To be competitive, the store would wrap gifts in fancy paper. And Mr. Bolen offered free delivery.
“I was the deliveryman,” he once said. “I’d deliver everything on my way home after work.”
Business picked up after a few years when he added a line of bicycles and even more when he expanded with a card shop. Through the years, Mr. Bolen continued adding stores throughout Texas to his chain.
In the late 1980s, Mr. Bolen teamed with other businessmen and investors to create Cornerstone Investments, a mergers and acquisitions firm. He sold the chain of stores in 1990.
Mr. Bolen first ran for public office in 1979 and was elected to represent City Council District 6. One term later, he ran in a special election for mayor.
He held that job until he walked away from it in 1991.
During those years, many companies, including Burlington Northern and the University of Texas at Arlington Advanced Robotics Research Institute, moved to Fort Worth.
Downtown experienced a rebirth through a public-private partnership.
Alliance Airport and the American Airlines Maintenance Facility were developed inside the city limits. And Fort Worth was chosen as the one site outside Washington, D.C., where the federal Bureau of Engraving and Printing would print money.
“Bob Bolen will always be known for his integrity and his courage,” said Ross Perot Jr., who worked closely with him in developing Alliance Airport and has been friends ever since. “He was a wonderful leader. He had the courage to always do the right thing.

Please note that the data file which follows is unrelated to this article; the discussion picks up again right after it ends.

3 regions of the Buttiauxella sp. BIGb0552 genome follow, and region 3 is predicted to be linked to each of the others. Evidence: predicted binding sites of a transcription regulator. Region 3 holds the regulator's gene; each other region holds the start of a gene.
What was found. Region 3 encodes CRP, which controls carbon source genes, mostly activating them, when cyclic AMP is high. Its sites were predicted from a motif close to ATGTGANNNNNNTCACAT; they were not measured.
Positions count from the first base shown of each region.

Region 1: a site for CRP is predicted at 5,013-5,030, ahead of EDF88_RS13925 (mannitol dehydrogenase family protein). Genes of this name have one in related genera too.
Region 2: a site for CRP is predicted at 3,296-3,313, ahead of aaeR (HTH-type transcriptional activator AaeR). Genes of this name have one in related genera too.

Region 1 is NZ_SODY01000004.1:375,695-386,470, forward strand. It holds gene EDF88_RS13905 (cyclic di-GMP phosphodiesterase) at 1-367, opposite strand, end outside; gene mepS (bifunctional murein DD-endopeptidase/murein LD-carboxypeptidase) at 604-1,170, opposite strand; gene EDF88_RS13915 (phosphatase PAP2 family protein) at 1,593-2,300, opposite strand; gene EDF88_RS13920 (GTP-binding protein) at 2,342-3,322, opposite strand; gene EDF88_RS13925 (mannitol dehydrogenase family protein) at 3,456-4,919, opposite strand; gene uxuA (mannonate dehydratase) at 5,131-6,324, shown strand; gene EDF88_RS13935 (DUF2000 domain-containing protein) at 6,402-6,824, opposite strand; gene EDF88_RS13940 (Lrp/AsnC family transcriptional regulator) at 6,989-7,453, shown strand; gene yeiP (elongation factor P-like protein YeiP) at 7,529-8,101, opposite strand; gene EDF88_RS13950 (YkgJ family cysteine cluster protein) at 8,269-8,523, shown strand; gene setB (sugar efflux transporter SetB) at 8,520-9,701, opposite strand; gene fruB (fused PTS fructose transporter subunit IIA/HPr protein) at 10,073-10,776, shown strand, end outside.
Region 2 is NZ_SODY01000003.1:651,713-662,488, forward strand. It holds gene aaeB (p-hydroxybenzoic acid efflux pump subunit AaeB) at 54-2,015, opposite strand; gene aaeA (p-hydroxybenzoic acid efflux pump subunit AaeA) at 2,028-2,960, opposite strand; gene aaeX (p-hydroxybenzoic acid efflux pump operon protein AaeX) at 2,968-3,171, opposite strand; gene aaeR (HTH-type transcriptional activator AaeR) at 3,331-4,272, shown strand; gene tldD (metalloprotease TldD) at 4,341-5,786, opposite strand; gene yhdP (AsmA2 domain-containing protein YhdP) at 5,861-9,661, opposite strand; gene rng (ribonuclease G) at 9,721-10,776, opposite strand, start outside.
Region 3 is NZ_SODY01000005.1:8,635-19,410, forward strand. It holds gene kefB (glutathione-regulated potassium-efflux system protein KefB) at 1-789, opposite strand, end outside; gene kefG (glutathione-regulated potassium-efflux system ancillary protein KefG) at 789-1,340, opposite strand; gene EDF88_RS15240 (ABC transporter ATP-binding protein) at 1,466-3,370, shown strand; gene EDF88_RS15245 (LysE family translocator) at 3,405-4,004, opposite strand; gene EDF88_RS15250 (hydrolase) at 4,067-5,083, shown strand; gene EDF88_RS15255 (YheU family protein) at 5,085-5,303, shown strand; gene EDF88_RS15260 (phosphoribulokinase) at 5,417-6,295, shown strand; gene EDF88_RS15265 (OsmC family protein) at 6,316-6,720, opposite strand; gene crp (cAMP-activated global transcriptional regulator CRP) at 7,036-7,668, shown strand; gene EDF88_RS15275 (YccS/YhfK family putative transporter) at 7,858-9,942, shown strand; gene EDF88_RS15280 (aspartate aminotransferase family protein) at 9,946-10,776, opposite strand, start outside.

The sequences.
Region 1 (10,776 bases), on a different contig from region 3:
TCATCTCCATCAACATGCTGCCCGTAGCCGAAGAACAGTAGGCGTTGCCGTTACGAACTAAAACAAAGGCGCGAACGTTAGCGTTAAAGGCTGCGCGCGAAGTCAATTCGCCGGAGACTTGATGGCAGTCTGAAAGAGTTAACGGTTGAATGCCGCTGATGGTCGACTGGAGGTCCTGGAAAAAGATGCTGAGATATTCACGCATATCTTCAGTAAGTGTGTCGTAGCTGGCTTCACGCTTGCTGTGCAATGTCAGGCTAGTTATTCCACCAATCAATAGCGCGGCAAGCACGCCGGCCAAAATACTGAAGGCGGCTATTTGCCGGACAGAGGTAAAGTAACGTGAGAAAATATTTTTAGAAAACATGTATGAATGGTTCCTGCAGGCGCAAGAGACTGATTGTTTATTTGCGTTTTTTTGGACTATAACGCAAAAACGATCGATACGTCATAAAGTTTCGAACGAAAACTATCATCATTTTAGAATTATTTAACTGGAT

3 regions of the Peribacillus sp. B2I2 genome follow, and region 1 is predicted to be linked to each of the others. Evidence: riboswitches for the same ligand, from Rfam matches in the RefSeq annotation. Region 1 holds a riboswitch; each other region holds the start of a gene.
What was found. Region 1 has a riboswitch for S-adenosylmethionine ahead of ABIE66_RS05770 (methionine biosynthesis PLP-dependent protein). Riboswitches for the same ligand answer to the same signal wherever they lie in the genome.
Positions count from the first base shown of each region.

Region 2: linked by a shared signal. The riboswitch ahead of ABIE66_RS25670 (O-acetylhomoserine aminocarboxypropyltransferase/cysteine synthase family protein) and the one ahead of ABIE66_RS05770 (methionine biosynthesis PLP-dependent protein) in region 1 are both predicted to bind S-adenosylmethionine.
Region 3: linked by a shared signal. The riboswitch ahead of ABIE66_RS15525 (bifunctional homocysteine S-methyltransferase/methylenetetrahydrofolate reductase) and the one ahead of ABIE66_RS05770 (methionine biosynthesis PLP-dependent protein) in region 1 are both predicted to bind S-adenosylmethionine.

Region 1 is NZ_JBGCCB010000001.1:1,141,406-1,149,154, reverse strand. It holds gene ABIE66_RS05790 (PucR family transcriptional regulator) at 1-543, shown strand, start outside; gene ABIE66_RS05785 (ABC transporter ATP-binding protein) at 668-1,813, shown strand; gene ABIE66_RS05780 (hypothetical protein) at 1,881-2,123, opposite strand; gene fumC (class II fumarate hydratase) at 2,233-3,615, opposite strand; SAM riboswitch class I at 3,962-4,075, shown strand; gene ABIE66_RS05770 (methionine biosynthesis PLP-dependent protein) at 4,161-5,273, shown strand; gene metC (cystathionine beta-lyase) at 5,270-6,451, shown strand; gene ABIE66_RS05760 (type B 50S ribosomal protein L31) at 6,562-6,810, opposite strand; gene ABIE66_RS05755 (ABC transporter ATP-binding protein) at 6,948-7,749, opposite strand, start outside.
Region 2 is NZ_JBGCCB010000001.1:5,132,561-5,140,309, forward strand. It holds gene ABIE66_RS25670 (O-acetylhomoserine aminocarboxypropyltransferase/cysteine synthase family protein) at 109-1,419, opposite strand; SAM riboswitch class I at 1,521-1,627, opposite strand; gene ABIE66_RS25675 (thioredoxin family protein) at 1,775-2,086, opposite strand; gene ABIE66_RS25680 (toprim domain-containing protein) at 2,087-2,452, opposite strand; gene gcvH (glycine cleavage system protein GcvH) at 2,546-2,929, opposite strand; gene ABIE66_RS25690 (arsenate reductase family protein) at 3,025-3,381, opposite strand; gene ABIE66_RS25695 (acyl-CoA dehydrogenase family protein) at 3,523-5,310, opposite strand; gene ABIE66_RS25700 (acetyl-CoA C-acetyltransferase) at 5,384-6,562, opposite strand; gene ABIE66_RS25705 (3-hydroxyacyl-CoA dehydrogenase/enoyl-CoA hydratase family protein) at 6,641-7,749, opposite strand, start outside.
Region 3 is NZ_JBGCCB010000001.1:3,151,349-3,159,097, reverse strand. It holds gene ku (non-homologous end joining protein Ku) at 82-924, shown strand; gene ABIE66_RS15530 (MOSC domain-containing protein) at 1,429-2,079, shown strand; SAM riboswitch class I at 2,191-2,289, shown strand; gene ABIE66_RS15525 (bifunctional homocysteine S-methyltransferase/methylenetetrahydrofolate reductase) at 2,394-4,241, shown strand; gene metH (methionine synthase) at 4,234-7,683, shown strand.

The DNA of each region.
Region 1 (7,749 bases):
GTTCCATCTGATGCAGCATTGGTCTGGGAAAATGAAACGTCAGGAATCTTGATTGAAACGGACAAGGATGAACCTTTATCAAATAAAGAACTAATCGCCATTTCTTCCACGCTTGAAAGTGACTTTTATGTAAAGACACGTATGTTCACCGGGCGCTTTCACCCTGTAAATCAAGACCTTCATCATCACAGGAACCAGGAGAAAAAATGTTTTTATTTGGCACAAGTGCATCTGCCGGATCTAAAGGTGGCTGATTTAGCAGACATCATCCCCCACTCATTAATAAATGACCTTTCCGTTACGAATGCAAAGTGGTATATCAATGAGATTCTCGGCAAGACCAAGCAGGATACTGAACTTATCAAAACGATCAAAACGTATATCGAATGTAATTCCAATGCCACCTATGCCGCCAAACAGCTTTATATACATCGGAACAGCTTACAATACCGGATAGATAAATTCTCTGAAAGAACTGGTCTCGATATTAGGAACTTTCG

“We wouldn't have an Alliance Airport without Mayor Bolen. He saw the vision and moved forward with the project in very difficult economic times.”
“North Texas lost an amazing leader,” said Mabrie Jackson, president and CEO of the North Texas Commission, a regional development organization. “Bob Bolen is the true definition of a servant leader from serving the city of Fort Worth as Mayor to continuing to guide future leaders at TCU. He changed the face of North Texas for many generations to come.”
Mr. Bolen believed in regional strategies and worked to help set up the Fort Worth Transportation Authority, the Dallas/Fort Worth Airport board, the Dallas/Fort Worth International Trade Resource Center and the Metroplex High Technology Education Task Force.
He led efforts to move the downtown Interstate 30 overhead and to buy the right of way between Fort Worth and Dallas that now is the major rail for the Trinity Railway Express. He played a key role in awarding the city’s first cable franchise and helped establish Fort Worth’s international Sister Cities program.
And while he consistently worked long hours, Mr. Bolen took on extra duties such as the presidency of the Texas Municipal League and the National League of Cities.
“What he did for Fort Worth really made things happen,” said U.S. Rep. Kay Granger, who was elected mayor after Mr. Bolen retired. “Other cities watched Fort Worth and what he did.
“What this city is today is so much a part of what he put together,” she said. “He was an amazing leader and would do what he thought was the right thing for the city.”
And its residents.
“He helped so many people,” Granger said. “Particularly with young people, he went out of his way to encourage them and steer them either toward public service or toward appreciating it.”